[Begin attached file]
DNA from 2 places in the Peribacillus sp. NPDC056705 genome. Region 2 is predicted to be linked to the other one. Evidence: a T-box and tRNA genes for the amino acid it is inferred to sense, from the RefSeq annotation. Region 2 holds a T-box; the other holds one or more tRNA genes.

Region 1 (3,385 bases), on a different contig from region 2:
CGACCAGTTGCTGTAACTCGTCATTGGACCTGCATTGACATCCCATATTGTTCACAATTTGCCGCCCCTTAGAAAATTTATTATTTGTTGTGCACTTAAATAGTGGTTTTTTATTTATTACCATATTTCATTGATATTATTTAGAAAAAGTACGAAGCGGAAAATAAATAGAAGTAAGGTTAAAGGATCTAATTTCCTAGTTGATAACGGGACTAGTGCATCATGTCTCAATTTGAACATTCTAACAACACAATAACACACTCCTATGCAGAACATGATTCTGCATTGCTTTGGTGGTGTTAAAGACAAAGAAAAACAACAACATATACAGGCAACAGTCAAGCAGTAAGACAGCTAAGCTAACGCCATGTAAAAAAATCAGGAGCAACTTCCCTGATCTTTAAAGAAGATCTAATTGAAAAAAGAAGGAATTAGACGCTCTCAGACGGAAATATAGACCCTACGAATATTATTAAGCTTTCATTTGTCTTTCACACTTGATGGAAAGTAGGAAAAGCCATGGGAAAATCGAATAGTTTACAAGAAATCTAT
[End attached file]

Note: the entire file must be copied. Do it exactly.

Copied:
DNA from 2 places in the Peribacillus sp. NPDC056705 genome. Region 2 is predicted to be linked to the other one. Evidence: a T-box and tRNA genes for the amino acid it is inferred to sense, from the RefSeq annotation. Region 2 holds a T-box; the other holds one or more tRNA genes.

Region 1 (3,385 bases), on a different contig from region 2:
CGACCAGTTGCTGTAACTCGTCATTGGACCTGCATTGACATCCCATATTGTTCACAATTTGCCGCCCCTTAGAAAATTTATTATTTGTTGTGCACTTAAATAGTGGTTTTTTATTTATTACCATATTTCATTGATATTATTTAGAAAAAGTACGAAGCGGAAAATAAATAGAAGTAAGGTTAAAGGATCTAATTTCCTAGTTGATAACGGGACTAGTGCATCATGTCTCAATTTGAACATTCTAACAACACAATAACACACTCCTATGCAGAACATGATTCTGCATTGCTTTGGTGGTGTTAAAGACAAAGAAAAACAACAACATATACAGGCAACAGTCAAGCAGTAAGACAGCTAAGCTAACGCCATGTAAAAAAATCAGGAGCAACTTCCCTGATCTTTAAAGAAGATCTAATTGAAAAAAGAAGGAATTAGACGCTCTCAGACGGAAATATAGACCCTACGAATATTATTAAGCTTTCATTTGTCTTTCACACTTGATGGAAAGTAGGAAAAGCCATGGGAAAATCGAATAGTTTACAAGAAATCTAT